Cases That Test Your Skills

A perplexing case of altered mental status

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Mr. E, age 55, has a 2-week history of altered mental status, sleep disturbance, and decreased appetite and speech. Medical workup does not reveal an underlying cause. How would you proceed?



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CASE: Agitated and paranoid

Mr. E, age 55, presents to the emergency department (ED) with a 2-week history of altered mental status (AMS). His wife reports, “He was normal one day and the next day he was not.” Mr. E also presents with sleep disturbance, decreased appetite and speech, and a 20-lb weight loss. His family reports no recent stressors or head trauma. Mr. E is agitated in the ED and receives a single dose of IV haloperidol, 5 mg. He exhibits paranoia and is afraid to get a CT scan. The medical team attempts a lumbar puncture (LP), but Mr. E does not cooperate.

His laboratory values are: potassium, 3.0 mEq/L; creatinine, 1.60 mg/dL; calcium, 10.6 mg/dL; thyroid-stimulating hormone, 0.177 IU/L; vitamin B12, >1500 pg/mL; folate, >20 ng/mL; and creatine kinase, 281 U/L. Urine drug screen is positive for benzodiazepines and opiates, neither of which was prescribed, and blood alcohol is negative.

Mr. E is admitted for further workup of AMS. His daughter-in-law states that Mr. E is an alcoholic and she is concerned that he may have mixed drugs and alcohol. The medical service starts Mr. E on empiric antimicrobials—vancomycin, ceftriaxone, and acyclovir—because of his AMS, and performs an LP to rule out intracranial pathology. His LP results are unremarkable.

Mr. E appears to be confused during psychiatric evaluation. He requests to be “hypnotized on a helicopter to find out what is wrong with me.” His wife states that Mr. E drank vodka daily but decreased his alcohol consumption after surgery 5 months ago. Before his current admission, he was drinking approximately half a glass of vodka every few days, according to his wife. Mr. E says he has no prior psychiatric admissions. During the mental status exam, his eye contact is poor, with latency of response to questions, thought blocking, and psychomotor retardation. He is alert, oriented to time, place, and person, and cooperative. He cannot concentrate or focus during the interview. He denies suicidal or homicidal ideation.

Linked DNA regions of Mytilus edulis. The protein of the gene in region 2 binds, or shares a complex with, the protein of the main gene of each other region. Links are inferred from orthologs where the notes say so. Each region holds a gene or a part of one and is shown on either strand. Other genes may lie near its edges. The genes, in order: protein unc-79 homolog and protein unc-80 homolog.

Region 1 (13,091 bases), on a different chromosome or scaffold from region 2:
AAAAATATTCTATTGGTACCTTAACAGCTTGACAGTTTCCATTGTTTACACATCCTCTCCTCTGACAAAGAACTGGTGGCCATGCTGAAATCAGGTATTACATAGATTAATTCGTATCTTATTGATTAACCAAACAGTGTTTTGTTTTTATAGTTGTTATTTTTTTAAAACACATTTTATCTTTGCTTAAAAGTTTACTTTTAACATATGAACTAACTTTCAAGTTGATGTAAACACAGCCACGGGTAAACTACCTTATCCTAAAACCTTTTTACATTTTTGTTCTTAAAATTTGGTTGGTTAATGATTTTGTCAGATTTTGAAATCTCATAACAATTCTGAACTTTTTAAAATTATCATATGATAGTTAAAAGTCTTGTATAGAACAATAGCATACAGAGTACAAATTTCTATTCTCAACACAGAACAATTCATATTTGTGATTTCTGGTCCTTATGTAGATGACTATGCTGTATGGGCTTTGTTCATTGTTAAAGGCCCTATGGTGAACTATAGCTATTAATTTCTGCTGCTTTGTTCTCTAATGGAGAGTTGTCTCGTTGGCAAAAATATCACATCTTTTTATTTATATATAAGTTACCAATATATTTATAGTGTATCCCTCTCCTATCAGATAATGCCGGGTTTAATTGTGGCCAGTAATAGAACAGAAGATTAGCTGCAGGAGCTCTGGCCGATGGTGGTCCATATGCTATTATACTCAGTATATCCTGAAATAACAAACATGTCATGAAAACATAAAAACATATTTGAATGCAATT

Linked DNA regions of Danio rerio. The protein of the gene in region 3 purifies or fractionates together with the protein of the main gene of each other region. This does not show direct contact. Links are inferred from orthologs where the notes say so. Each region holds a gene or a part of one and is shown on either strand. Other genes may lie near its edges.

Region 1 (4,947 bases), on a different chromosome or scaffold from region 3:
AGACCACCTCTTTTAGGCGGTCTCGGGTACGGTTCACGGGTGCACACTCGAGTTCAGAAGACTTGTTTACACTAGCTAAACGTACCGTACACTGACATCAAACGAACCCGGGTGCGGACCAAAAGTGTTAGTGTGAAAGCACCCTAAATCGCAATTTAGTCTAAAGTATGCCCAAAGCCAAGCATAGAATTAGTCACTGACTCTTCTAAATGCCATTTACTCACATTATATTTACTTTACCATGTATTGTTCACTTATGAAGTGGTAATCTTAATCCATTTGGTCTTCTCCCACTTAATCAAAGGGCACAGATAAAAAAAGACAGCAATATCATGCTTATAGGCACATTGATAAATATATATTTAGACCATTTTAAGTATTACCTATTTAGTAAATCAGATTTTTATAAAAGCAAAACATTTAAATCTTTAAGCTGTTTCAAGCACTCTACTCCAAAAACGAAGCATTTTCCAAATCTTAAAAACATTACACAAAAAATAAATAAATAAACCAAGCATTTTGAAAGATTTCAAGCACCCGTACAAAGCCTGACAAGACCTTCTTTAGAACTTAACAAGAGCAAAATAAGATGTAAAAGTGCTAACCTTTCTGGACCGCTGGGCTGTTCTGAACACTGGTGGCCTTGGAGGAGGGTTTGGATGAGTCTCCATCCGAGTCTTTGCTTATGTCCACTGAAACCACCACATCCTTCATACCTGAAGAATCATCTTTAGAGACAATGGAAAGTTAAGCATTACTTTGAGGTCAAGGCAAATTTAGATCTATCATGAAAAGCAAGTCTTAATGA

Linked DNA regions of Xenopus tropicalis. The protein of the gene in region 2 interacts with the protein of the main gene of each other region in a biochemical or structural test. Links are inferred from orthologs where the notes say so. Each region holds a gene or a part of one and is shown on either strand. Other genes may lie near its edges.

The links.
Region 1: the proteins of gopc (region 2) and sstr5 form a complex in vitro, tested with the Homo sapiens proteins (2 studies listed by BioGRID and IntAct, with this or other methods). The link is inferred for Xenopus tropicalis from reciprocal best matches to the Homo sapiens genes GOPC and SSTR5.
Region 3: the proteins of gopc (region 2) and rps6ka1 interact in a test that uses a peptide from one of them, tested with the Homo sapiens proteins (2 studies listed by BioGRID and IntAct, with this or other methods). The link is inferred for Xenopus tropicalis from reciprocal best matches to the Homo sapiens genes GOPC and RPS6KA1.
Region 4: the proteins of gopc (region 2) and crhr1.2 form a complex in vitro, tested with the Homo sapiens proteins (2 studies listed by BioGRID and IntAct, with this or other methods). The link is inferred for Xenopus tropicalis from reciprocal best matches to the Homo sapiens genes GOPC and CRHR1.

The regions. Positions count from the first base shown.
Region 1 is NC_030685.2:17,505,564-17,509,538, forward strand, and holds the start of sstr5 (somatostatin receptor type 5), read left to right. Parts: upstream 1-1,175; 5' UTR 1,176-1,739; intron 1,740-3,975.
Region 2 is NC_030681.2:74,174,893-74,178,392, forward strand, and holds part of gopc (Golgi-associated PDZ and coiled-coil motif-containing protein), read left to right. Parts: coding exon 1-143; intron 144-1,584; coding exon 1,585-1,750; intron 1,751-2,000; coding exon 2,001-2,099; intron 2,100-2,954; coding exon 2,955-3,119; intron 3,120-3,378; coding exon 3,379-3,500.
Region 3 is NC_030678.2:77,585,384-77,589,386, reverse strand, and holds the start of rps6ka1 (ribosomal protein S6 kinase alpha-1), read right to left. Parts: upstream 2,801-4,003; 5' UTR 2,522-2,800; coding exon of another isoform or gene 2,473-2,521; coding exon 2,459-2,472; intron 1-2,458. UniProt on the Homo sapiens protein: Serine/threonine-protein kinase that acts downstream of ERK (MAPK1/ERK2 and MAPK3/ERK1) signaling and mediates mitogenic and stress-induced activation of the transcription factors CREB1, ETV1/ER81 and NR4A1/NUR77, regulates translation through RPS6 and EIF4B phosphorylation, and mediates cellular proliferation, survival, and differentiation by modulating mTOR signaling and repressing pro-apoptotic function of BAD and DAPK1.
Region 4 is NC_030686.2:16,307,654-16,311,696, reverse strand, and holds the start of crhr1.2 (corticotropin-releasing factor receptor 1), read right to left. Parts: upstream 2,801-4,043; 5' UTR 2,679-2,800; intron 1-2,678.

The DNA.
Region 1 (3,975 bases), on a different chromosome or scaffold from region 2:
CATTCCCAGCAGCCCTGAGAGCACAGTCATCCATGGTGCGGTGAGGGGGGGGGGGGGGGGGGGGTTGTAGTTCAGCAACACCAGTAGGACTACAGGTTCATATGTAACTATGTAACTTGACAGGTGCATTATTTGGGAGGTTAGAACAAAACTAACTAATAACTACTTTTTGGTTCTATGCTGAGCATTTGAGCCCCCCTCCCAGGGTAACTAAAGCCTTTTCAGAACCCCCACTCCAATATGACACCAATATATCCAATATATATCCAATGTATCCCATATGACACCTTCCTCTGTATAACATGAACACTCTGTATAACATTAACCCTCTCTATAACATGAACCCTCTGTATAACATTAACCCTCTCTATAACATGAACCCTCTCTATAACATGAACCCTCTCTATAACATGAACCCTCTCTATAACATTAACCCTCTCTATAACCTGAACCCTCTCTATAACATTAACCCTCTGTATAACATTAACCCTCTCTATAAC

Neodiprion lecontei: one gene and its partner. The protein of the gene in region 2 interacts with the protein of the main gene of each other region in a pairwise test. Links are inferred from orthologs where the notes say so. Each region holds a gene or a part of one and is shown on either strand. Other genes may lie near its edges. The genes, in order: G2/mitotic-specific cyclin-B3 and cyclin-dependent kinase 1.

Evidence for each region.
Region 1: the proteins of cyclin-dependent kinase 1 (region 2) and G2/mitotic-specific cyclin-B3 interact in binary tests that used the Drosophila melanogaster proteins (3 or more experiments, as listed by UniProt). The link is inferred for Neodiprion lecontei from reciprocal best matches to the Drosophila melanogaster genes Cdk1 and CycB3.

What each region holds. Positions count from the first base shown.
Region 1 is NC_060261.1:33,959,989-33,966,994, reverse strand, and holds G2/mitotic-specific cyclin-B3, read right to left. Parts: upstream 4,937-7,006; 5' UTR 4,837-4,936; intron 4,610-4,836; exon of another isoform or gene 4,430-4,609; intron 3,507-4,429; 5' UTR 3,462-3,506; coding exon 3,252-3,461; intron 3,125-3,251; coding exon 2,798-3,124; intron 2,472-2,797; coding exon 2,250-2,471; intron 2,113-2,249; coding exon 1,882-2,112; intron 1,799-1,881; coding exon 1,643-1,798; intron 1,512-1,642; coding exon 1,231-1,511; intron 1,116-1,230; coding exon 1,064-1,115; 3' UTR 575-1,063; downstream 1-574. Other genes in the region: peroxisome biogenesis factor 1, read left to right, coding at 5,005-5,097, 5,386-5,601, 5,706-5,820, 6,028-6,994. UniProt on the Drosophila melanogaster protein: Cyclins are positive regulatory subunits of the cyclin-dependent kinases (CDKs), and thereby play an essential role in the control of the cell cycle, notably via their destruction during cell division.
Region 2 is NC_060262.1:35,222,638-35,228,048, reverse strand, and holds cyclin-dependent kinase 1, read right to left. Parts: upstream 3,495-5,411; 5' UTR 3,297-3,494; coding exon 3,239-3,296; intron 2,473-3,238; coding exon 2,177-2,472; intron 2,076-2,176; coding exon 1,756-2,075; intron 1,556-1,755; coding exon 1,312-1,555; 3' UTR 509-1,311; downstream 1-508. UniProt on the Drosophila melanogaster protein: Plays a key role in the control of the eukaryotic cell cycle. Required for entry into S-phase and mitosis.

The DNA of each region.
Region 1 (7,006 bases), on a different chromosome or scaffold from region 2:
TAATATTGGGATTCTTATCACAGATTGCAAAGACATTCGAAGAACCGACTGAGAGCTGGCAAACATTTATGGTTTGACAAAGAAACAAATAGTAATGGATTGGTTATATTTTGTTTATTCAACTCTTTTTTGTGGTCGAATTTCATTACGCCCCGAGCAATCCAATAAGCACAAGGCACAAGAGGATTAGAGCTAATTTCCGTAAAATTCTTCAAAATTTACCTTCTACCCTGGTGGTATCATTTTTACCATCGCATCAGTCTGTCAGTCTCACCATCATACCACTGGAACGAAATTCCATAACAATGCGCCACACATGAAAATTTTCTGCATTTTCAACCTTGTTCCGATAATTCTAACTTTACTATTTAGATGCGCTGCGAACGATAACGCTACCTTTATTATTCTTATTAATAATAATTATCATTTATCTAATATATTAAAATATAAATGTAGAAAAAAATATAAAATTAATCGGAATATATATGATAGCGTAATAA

The authors’ observations

Mr. E appeared to be delirious, as evidenced by the sudden onset of waxing and waning changes in consciousness, attention deficits, and cognition. He also had a history of daily alcohol use and decreased his alcohol intake after a surgery 5 months ago, which puts him at risk for Wernicke’s encephalopathy.1-3 The type of surgery and whether he received adequate thiamine supplementation at that time was unclear. Because Mr. E is older, he has a higher risk of mortality and morbidity from delirium.4,5 We started Mr. E on quetiapine, 50 mg/d, for delirium and an IV lorazepam taper, starting at 2 mg every 8 hours, because the extent of his alcohol and benzodiazepine use was unclear—we weren’t sure how forthcoming he was about his alcohol use. He received IV thiamine supplementation followed by oral thiamine, 100 mg/d.

The authors’ recommendations

We requested a neurology consult, EEG, CSF cultures, and brain MRI (Table 1).6 EEG, chest radiography, thyroid scan, and CT scan were normal and MRI showed no acute intracranial process. However, there was a redemonstration of increased T1 signal seen within the bilateral basal ganglia and relative diminutive appearance to the bilateral mamillary bodies, which suggests possible liver disease and/or alcohol abuse. These findings were unchanged from an MRI Mr. E received 10 years ago, were consistent with his history of alcohol abuse, and may indicate an underlying predisposition to delirium. A CT scan of the abdomen showed hepatic cirrhosis with prominent, tortuous vessels of the upper abdomen, subtle ill-defined hypodensity of the anterior aspect of the liver, and an enlarged spleen.

Mr. E’s mental functioning did not improve with quetiapine and lorazepam. Further evaluation revealed a negative human immunodeficiency virus test and normal heavy metals, ammonia, ceruloplasmin, and thiamine. We suspected limbic encephalitis because of Mr. E’s memory problems and behavioral and psychiatric manifestations,7 but CSF was unremarkable and limbic encephalitis workup of CSF and paraneoplastic antibody panel were negative.

Mr. E’s primary care physician stated that at an appointment 1 month ago, Mr. E was alert, oriented, and conversational with normal thought processing. At that time he had presented with rectal bleeding, occult blood in his stool, and an unintentional 25-lb weight loss over 2 months. It was not clear if his weight loss was caused by poor nutrition—which is common among chronic alcoholics—or an occult disease process.

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